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The Bank of Japan (BoJ) kept monetary policy unchanged on Friday, but offered a bleaker view on exports and output.
As expected, the BoJ maintained its pledge to increase base money by 60-70 trillion yen ($592-$691 billion) per year via aggressive asset purchases, mostly in Japanese government bonds.
In a media briefing following the decision, Governor Haruhiko Kuroda remained upbeat about the outlook for the economy, despite increasing evidence of a slowdown largely brought on by April's 3-percentage-point consumption tax hike.
"Japan's economy is likely to continue recovering moderately with the effect (of an April sales tax increase) seen gradually subsiding," Kuroda told a news conference.
"Exports and output have been weakening. But a positive economic cycle remains in place as job and income conditions steadily improve," he added.
While most analysts don't expect the BOJ to add further stimulus this year, there have been growing calls for the central bank to do more, on back of worsening economic data.
Data released on Friday showed Japan's current account swinging to a deficit in June for the first time in five months, due to a decline in earnings on overseas investments.
"The BoJ left policy settings unchanged today, but a more aggressive pace of purchases may still eventually be required," said Marcel Thieliant, Japan economist with Capital Economics, who expects low inflation to be the trigger.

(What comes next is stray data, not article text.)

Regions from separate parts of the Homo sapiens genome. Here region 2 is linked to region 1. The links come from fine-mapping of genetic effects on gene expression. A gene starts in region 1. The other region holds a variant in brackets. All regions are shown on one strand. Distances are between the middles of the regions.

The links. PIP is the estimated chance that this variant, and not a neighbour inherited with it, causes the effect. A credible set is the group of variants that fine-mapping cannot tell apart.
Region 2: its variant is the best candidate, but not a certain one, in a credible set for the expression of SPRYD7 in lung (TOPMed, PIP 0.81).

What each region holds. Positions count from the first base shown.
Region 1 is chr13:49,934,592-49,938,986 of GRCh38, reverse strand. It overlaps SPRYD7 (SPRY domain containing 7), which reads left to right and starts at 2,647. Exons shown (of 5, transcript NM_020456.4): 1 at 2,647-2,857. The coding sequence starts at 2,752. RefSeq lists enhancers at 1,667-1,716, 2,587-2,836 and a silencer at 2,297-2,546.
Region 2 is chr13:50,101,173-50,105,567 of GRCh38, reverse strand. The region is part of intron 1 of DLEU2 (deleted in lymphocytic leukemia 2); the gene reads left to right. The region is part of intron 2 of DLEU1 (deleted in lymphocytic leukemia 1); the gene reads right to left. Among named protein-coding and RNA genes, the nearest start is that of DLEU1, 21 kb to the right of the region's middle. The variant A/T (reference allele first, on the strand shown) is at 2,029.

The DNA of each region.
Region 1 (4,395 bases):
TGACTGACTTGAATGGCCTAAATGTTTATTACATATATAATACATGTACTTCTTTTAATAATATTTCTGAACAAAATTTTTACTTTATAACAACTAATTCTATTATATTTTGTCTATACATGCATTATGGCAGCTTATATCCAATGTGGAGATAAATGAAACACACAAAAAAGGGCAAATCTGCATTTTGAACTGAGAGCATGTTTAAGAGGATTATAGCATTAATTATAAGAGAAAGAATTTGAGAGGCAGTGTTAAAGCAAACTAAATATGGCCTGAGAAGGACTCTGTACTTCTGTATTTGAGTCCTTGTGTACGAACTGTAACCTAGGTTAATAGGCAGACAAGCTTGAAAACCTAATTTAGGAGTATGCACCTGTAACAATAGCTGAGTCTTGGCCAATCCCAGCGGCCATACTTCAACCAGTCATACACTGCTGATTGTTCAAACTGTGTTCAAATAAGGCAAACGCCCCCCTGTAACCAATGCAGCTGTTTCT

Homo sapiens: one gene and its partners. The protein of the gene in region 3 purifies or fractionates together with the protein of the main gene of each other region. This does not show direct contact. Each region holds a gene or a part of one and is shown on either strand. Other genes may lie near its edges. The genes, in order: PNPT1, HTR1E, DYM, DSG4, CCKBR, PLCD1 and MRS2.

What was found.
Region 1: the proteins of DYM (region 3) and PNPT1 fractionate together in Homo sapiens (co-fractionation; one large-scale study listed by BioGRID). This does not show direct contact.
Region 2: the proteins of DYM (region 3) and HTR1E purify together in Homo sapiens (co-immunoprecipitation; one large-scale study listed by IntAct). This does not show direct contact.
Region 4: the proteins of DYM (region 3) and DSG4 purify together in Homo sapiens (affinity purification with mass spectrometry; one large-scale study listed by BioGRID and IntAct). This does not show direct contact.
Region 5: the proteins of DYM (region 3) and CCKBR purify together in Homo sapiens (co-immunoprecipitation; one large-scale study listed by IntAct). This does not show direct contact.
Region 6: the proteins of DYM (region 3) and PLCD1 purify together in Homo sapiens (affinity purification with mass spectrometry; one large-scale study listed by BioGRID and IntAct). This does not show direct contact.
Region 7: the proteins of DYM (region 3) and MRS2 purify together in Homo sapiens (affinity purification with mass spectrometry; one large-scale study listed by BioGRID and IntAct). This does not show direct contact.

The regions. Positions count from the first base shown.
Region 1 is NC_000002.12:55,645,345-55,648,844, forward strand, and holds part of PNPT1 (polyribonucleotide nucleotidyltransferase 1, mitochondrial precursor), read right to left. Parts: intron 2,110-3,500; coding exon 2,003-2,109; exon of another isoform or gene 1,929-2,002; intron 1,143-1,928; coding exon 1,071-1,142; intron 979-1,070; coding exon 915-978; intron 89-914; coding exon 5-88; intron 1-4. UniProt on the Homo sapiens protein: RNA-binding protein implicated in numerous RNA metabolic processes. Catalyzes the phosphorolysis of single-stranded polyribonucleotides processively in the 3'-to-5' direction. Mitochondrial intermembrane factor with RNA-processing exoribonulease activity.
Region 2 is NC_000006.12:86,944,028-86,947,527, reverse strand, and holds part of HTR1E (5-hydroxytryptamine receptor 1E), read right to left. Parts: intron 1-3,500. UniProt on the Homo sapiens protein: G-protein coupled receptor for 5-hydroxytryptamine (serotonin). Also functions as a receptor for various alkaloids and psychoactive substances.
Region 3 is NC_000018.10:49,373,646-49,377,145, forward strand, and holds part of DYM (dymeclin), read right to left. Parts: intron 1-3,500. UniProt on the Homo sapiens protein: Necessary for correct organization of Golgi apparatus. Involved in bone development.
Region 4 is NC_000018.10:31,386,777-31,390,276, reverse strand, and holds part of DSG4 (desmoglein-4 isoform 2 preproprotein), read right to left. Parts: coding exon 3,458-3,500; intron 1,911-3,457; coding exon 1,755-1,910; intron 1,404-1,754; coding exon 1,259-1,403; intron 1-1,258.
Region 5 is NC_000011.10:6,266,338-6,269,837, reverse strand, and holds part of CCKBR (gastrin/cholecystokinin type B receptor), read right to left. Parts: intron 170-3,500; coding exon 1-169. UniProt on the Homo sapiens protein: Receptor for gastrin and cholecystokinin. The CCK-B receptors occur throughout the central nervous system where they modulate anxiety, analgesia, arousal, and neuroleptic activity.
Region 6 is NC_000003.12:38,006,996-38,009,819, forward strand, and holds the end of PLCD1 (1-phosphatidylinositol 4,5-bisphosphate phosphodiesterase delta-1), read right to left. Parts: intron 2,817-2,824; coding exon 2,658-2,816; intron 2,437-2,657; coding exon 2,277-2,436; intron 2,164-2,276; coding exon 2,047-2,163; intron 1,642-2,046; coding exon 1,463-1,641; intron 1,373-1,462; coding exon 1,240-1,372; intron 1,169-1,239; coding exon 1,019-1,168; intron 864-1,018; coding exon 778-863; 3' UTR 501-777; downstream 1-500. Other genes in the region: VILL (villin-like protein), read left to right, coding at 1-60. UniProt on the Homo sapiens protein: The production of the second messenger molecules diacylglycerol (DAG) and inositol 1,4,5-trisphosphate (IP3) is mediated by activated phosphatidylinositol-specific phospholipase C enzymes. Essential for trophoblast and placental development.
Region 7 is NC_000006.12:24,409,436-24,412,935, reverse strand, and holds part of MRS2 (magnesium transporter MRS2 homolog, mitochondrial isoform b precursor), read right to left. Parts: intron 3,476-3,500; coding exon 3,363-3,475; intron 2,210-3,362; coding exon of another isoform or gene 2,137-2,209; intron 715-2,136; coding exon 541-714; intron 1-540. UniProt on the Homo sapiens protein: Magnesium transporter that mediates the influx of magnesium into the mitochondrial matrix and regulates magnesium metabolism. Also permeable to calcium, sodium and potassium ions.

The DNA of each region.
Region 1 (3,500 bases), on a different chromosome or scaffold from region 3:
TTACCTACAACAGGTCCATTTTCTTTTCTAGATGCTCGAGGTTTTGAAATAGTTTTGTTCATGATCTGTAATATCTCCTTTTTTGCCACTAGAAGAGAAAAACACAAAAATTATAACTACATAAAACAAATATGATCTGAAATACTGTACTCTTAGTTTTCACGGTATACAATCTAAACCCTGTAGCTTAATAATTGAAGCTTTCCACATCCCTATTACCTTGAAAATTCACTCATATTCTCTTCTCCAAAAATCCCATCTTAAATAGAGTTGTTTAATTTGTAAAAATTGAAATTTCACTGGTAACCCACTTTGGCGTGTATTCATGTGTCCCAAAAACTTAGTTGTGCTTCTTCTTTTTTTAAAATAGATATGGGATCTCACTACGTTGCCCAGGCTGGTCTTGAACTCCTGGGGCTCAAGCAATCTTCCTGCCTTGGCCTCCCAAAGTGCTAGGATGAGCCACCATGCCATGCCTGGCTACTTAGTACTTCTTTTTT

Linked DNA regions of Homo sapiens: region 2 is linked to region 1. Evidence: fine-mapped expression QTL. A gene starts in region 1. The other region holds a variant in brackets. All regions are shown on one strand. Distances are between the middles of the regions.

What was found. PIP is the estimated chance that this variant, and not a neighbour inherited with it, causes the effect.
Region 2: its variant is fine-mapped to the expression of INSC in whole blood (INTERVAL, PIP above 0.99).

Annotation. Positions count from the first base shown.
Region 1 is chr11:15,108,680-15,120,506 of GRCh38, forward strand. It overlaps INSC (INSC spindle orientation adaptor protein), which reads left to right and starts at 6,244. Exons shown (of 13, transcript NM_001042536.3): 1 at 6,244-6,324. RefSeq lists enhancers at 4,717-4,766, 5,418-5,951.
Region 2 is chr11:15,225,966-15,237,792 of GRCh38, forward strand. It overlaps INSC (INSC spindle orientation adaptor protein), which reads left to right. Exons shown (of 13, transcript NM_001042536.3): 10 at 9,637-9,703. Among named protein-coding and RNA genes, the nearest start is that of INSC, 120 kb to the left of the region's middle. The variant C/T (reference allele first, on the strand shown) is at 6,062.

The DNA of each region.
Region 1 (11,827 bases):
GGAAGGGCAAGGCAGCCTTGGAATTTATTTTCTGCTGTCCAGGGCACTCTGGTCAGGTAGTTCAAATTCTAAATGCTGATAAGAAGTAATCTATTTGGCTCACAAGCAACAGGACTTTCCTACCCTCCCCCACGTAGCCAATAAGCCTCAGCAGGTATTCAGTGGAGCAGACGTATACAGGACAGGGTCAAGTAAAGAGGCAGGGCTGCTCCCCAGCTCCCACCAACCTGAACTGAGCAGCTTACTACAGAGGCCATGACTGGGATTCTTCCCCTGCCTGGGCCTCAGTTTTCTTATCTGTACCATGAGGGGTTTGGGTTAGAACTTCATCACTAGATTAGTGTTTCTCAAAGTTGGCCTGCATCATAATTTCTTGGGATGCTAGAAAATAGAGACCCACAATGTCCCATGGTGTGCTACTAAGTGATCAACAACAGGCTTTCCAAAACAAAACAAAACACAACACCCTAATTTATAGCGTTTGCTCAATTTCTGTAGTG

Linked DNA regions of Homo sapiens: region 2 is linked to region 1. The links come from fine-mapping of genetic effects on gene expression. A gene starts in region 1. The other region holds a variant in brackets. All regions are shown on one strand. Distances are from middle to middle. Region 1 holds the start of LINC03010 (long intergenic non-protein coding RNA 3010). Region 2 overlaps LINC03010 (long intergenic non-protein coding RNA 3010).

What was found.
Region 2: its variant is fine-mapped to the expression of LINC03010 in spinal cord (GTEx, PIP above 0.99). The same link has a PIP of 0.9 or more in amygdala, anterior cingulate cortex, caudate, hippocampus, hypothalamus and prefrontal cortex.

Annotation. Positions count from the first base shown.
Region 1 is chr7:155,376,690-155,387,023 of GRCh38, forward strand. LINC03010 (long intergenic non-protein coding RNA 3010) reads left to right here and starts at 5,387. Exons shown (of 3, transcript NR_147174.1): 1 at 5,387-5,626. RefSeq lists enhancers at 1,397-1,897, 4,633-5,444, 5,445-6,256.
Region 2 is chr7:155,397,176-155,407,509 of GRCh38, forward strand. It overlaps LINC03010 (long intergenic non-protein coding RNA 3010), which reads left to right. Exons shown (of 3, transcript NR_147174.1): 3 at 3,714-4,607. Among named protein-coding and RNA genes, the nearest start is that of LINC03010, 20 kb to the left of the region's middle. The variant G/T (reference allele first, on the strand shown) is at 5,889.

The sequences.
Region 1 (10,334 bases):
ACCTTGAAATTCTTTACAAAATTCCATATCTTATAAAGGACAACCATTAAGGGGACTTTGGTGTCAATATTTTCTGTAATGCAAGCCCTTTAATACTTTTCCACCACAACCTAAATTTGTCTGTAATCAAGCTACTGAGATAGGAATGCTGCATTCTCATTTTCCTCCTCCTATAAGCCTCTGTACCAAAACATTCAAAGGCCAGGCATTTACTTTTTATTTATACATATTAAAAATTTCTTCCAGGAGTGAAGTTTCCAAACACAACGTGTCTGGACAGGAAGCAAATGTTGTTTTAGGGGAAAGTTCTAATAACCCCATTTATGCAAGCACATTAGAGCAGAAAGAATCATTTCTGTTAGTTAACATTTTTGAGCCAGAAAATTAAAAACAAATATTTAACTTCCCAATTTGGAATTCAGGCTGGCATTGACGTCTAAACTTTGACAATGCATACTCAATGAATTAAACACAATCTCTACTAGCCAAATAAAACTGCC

"[BoJ] board members expect inflation excluding tax to remain around 1.25 percent until the middle of the current fiscal year, and pick up towards year-end. In contrast, we expect underlying inflation to moderate towards 1 percent by year-end, and to fall short of the BoJ's expectations over the next two years, Thieliant noted. "If we are right, policymakers may still conclude that an increase in the pace of purchases is needed."
"We marginally favor April 2015 as the most likely timing for the announcement of a more aggressive version of QE (quantitative easing)," he added. "The pace of expansion may then be increased from the current ¥60-70 trillion to perhaps ¥90 trillion per annum."
According to a note from Societe Generale, the BoJ's rosy outlook for the economy is likely to be revised downwards when second quarter growth, scheduled for release next week, shows a significant contraction.
"This may completely offset the strong +1.6% qoq growth recorded in Q1 due to the front loaded surge in consumption ahead of the consumption tax hike implemented on 1 April," said Societe Generale's Takuji Aida, who also expects further stimulus by April next year.
"The BoJ expects that reduced concerns over the social security system will partially offset the negative impact on consumption by the tax hike. However, such an optimistic view cannot be justified by the increased downside risk to growth in Q2," he added.